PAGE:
Right? So again, moving away from this episodic transactional view of a patient and saying more holistically, what do we think that this patient's going to encounter? I also think on that personalization standpoint, we can think more about discounts and offers and incentives for patients. As we all know, when we interact with billing sites online, you might get offers or discounts on a credit card statement in exchange, signing up with a promotion. Once again here, why do we treat patients as they're just a receivable to be chased? Why not treat them as a member to be engaged? And so in that spirit, you could imagine a world in which you get $10 or $20 off your bill, or maybe your bill completely goes away if you sign up for a care management program that we know is in your best interest long-term. And so I think one really exciting area again, is moving away from this episodic view of a patient and thinking more longitudinally about what that patient really could benefit from long-term.

Seth Cohen:

On the prior authorization side, there's so much there, we didn't spend as much time explaining that product in depth, but just building on what Midori was sharing. We think there's a lot that we can do to automate that process end to end and leverage connectivity to EMRs so that the provider is able to passively submit requests for prior authorization versus having to sit in front of a fax machine. So a lot more coming there. And then beyond both of those solutions, we continue to look across the revenue cycle, right? Prior authorization and patient billing are just two areas. We're looking a lot into denials management as well. And how do we support more efficient review of denials or even prevent them upstream? We're looking at managed care contracting and some of the ambiguity and labor intensivity of contracting between payer and provider and what can we do to create smarter contracts there. So there are so many areas in revenue cycle where we see an opportunity to improve the payer provider relationship. And we're going to continue to invest in those areas, as we build out our roadmap.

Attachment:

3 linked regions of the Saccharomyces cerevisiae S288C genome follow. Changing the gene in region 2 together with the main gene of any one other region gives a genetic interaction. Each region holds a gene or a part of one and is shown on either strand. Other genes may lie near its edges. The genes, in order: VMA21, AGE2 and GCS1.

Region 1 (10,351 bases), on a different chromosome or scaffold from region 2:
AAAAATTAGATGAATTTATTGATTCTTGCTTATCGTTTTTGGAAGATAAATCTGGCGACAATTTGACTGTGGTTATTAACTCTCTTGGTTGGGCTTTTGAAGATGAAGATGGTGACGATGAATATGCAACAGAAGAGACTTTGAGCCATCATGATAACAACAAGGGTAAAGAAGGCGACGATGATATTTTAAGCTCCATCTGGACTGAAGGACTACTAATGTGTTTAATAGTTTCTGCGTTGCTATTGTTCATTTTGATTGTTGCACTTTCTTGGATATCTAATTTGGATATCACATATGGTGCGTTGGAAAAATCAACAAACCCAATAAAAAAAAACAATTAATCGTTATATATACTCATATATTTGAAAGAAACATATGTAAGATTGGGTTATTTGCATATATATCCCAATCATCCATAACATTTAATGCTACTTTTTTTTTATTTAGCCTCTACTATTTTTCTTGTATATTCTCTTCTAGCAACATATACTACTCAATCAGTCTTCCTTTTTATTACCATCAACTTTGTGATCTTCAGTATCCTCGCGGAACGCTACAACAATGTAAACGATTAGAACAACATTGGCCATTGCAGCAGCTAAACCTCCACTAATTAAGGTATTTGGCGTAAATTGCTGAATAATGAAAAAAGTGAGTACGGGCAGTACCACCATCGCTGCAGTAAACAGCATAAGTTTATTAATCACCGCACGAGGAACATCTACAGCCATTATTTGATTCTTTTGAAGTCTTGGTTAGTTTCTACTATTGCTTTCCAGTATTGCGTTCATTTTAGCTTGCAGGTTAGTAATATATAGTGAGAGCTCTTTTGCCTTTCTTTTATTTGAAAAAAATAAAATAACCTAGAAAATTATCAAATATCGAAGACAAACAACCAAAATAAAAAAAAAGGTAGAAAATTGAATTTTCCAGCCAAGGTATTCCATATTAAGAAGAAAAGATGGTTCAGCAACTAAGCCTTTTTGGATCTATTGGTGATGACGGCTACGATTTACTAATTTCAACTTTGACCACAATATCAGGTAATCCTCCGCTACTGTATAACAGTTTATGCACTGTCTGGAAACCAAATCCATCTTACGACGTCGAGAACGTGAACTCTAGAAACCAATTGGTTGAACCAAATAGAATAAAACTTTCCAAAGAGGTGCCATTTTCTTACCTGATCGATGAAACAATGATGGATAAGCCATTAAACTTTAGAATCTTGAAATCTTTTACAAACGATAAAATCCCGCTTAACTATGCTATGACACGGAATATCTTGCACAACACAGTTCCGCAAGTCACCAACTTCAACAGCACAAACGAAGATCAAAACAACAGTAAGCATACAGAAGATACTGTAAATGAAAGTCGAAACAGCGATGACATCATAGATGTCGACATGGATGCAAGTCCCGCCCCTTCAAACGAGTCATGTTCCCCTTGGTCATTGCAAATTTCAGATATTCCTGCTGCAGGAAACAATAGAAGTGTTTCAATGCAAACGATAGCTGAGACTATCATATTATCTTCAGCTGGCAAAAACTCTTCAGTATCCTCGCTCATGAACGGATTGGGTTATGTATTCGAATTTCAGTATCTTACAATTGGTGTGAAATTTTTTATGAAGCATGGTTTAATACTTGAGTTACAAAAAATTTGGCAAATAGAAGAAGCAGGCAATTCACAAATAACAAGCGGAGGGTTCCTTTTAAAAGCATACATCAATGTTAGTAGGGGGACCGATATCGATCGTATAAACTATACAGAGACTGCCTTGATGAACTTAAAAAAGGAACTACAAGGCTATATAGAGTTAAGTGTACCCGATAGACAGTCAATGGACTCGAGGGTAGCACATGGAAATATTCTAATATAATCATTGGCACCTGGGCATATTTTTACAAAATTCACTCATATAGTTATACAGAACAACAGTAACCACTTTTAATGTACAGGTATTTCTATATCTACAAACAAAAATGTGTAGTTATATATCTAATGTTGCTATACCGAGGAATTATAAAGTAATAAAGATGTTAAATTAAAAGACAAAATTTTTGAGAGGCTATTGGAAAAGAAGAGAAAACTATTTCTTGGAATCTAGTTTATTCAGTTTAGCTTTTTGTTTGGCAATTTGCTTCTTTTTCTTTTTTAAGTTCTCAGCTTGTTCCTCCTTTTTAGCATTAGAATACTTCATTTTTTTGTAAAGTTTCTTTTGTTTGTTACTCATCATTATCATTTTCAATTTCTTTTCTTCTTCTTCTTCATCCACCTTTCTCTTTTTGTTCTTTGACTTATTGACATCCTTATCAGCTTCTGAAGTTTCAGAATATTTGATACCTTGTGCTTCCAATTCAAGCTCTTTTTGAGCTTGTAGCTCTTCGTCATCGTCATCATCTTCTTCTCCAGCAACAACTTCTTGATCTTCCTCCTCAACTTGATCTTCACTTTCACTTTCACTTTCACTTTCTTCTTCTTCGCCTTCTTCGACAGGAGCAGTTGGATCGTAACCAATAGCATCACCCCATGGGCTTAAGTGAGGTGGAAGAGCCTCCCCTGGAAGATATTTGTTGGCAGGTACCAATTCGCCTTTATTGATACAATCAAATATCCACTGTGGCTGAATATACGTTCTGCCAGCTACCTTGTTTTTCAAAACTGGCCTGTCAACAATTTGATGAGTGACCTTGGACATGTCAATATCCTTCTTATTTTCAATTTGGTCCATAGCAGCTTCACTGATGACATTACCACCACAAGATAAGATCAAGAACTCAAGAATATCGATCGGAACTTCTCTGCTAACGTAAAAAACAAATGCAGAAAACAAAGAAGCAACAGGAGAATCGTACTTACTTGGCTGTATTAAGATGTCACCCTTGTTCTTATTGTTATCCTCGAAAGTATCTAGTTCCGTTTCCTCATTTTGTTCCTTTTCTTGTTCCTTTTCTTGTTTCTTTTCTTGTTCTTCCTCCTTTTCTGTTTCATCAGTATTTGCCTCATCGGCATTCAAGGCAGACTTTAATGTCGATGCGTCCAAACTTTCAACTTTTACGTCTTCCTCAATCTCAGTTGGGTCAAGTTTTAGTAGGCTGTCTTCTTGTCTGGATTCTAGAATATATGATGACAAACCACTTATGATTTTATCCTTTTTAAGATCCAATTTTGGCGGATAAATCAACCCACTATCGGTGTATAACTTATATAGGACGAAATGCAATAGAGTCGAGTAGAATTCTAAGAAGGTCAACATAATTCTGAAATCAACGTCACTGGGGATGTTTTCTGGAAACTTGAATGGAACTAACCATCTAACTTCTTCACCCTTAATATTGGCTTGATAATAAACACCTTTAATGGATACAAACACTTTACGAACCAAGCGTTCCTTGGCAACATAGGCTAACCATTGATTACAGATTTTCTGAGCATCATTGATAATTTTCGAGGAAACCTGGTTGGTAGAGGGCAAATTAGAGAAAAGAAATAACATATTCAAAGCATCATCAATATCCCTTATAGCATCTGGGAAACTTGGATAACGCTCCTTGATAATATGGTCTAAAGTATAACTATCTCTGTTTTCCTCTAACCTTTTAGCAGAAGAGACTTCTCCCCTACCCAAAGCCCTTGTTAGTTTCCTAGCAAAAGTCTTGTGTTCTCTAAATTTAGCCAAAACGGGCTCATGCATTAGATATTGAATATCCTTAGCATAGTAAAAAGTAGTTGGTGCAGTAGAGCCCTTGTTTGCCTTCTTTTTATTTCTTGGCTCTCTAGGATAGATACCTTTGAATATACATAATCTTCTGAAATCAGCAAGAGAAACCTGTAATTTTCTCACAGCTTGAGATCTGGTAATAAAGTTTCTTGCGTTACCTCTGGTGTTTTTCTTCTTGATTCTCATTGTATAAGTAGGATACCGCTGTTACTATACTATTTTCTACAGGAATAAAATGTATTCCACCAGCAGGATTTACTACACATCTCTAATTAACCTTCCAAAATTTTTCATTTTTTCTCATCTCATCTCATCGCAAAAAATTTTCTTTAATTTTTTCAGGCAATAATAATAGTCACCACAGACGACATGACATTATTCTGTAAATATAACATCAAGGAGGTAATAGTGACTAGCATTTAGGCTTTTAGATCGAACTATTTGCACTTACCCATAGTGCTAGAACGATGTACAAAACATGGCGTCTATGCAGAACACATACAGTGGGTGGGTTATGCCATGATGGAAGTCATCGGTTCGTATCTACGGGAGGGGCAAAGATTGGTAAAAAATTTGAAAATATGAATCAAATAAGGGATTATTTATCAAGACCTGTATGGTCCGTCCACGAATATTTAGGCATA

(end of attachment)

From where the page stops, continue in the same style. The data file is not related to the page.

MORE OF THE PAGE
Alexandra Pecci:

Seth, and Midori, it has been so wonderful talking with you. This is such a fascinating topic. Thank you for being here and sharing your expertise with us.

Seth Cohen:

Thank you so much. This is a lot of fun.

Midori Uehara:

Yeah. Thank you, Alex. This is great.

Alexandra Pecci:

And thank you listeners for joining us on the health leaders revenue cycle podcast until next time keep taking care of patients and each other.

Learn about how you can partner with OODA Health to improve your members’ experience and your revenue management.